In the world of reality television, if you can get eyeballs on you—by any means necessary—then you’ve won the game. Case in point: The controversy of the moment surrounds the show “Basketball Wives” and the violent behavior of some of the cast members. The show has gone so far left that critics have created a petition on Change.org urging a boycott of BBW, and a proposed spin-off by diva/villainess Evelyn Lozada.
Television host Star Jones even tweeted: “It sickens me when young sisters think that behavior is acceptable. You’re either part of the problem or part of the solution… The impact of toxic television can kill our image, but not paying attention to our #HeartHealth will kill us dead. Now that is #Truth.”
Faced with a boycott, sinking ratings and advertisers jumping ship, might one assume that “Basketball Wives” (and shows like it) have hit a wall? Have viewers had enough of that “reality?”
No, probably not.
Unfortunately, there are many who still delight in the stereotype, which says that “truth” and “reality” in the black community equate to acting out. In other words, no matter how gorgeous the women of BBW may be, no matter how much money and how many advantages they have, when you scratch the glitter off the surface, all you’ll find is drama, pettiness, small mindedness and a penchant for throwing punches like a man.
I suspect that these are not accurate depictions of Evelyn Lozada or the other women of BBW, regardless of how they behave on the show. I know it isn’t an accurate depiction of any African-American woman I know. But these are the images that are showcased, week after week, on this show and others like it. Narcissism and exaggeration are rewarded. Carefully crafted fictions are dressed up as truths and spoon-fed into the cultural consciousness.
And there appears to be no end in sight. BET has reported that Fox Searchlight is set to make a “Basketball Wives” movie with producer Tracey Edmonds. Evelyn Lazado has also announced that she’s accepted a book deal for penning a series called The Wives’ Association.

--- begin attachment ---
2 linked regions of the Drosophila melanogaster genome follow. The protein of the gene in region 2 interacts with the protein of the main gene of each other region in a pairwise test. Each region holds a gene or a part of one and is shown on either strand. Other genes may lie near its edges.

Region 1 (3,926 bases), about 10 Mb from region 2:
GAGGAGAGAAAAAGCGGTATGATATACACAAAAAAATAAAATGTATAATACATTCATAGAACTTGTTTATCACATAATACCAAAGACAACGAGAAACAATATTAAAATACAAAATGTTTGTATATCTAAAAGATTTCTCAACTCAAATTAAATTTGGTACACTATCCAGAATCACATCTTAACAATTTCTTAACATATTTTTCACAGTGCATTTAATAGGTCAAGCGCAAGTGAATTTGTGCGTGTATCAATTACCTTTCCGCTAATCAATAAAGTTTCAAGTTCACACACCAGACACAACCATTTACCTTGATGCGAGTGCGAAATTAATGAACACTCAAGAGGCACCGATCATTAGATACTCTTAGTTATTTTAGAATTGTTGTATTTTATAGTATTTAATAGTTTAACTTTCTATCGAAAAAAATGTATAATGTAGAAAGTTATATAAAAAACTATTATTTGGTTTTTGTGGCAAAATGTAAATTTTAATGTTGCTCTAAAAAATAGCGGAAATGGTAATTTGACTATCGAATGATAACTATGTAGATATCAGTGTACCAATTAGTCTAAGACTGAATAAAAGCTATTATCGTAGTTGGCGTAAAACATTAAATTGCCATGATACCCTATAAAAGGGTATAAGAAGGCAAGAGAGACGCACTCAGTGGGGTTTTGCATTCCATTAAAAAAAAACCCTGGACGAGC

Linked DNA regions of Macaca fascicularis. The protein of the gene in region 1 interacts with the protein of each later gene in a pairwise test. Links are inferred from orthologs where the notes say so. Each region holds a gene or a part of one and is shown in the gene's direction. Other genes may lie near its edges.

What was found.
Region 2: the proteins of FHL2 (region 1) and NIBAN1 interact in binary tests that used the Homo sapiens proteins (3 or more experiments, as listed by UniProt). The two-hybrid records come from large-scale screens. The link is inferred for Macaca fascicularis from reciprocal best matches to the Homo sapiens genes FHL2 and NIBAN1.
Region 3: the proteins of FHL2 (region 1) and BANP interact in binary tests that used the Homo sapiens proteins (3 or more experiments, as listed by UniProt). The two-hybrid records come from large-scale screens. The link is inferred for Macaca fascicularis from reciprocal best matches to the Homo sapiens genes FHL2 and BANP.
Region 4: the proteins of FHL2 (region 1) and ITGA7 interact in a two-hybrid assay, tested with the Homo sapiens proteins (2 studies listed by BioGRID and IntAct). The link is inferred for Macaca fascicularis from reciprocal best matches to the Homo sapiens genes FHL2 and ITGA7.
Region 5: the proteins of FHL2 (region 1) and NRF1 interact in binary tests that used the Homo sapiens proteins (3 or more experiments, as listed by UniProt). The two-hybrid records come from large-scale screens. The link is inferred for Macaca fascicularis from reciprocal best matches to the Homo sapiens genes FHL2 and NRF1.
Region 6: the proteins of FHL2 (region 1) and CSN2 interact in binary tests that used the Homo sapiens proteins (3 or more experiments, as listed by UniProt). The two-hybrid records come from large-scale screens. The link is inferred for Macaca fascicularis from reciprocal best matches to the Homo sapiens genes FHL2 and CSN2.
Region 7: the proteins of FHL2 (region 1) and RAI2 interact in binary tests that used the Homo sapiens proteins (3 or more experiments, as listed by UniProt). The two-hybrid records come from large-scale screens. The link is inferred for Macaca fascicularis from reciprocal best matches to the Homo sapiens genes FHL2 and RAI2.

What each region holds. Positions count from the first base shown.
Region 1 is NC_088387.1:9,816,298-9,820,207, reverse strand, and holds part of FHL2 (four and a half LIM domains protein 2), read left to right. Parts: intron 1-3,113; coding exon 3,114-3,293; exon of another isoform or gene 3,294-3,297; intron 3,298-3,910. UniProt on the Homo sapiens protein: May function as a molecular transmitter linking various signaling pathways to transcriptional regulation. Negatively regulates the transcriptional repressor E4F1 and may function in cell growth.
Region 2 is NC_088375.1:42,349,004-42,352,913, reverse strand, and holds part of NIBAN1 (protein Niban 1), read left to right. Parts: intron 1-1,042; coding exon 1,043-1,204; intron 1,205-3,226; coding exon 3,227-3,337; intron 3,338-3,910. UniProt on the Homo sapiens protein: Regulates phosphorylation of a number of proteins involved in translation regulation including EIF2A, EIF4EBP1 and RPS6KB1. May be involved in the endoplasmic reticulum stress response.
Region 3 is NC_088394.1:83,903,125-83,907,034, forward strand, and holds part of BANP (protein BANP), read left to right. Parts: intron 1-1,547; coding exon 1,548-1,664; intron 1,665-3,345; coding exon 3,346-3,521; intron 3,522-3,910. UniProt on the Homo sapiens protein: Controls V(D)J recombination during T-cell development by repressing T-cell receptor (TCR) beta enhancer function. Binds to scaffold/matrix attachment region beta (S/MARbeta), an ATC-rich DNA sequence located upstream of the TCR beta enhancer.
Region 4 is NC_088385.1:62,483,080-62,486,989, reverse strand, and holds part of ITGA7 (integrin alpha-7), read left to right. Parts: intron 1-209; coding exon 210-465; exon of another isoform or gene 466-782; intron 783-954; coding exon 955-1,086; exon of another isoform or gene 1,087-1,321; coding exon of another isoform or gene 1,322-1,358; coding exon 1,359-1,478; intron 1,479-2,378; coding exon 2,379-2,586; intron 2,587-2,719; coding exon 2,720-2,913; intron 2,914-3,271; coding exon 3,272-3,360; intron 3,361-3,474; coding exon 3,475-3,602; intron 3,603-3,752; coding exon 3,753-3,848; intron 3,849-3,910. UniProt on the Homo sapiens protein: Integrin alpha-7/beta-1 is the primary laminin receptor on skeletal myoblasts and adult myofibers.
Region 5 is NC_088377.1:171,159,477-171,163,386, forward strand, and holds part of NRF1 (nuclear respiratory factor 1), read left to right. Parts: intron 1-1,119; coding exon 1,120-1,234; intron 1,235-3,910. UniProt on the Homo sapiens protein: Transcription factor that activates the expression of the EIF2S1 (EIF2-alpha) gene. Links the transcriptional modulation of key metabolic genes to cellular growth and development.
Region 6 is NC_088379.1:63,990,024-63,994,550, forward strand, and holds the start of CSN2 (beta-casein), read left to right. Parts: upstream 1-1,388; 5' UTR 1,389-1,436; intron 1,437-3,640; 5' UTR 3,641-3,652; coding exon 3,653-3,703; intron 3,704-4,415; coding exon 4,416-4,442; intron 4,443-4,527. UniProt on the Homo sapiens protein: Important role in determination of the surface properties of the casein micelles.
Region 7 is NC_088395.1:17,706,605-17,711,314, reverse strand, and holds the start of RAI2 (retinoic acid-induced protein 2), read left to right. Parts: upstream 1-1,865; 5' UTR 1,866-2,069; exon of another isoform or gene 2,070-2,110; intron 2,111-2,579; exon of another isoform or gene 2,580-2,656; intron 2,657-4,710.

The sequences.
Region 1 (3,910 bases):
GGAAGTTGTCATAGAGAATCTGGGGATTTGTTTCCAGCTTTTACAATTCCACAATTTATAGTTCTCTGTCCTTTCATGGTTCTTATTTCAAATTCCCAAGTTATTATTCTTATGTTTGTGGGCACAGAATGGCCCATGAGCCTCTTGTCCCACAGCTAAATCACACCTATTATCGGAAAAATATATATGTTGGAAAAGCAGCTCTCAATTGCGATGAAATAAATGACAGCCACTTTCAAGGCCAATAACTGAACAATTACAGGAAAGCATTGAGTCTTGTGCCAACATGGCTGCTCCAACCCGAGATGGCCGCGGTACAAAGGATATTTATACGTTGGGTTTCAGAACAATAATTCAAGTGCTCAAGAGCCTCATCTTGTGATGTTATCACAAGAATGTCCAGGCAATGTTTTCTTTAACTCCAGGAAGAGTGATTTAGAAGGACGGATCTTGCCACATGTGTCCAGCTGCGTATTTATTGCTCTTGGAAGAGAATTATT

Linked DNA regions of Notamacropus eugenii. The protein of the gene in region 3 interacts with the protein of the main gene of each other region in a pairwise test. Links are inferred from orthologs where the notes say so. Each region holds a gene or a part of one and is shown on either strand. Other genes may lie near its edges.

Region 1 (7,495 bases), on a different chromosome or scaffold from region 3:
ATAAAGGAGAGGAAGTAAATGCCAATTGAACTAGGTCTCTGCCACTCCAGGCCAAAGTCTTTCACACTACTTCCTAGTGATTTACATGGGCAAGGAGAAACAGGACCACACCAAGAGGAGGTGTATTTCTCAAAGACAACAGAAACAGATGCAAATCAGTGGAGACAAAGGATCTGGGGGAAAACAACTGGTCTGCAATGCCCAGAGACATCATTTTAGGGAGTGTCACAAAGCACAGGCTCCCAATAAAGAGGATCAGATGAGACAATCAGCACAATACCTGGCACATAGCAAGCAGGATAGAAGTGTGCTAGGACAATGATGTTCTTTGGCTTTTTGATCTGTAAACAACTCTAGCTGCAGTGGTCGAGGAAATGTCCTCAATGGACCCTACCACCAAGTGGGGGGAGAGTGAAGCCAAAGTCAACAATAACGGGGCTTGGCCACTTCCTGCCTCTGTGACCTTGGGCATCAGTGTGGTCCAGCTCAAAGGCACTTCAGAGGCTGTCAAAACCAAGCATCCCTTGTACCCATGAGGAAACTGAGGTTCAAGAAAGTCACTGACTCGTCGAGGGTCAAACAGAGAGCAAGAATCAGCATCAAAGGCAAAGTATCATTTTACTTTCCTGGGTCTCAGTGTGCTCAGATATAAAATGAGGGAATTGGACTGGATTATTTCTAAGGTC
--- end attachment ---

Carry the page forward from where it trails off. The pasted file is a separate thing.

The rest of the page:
This may be a little disheartening, but it’s not surprising. In our culture today, where visibility equates to credibility and validation, salaciousness is hard, cold currency. This isn’t a phenomenon that is unique to black folks, of course. But it is something for us to remain aware of. It’s a pressing reminder of why we need to turn our attention (and our viewing time and our buying power) toward authentic depictions of who we are—not spotless or idealized, just honest. Real reality.
Black women are finally thriving in our society primarily because we’ve maintained the ability to see the power and potential in ourselves, our families and our communities, even when nobody else was willing to co-sign on that vision. As one author wrote, black women in this country survived by being fierce angels. What would happen if we consistently fed our young people with that kind of imagery? What if the norm revolved around showcasing archetypes for greatness, rather than wallowing in stereotypes of mediocrity? Maybe then we’d start to see truth and reality merge in an entirely new and exciting way.
Kuwana Haulsey is an award-winning novelist and author of the upcoming memoir, “Everything I Ever Needed to Know, I Learned from a Six-Month-Old.”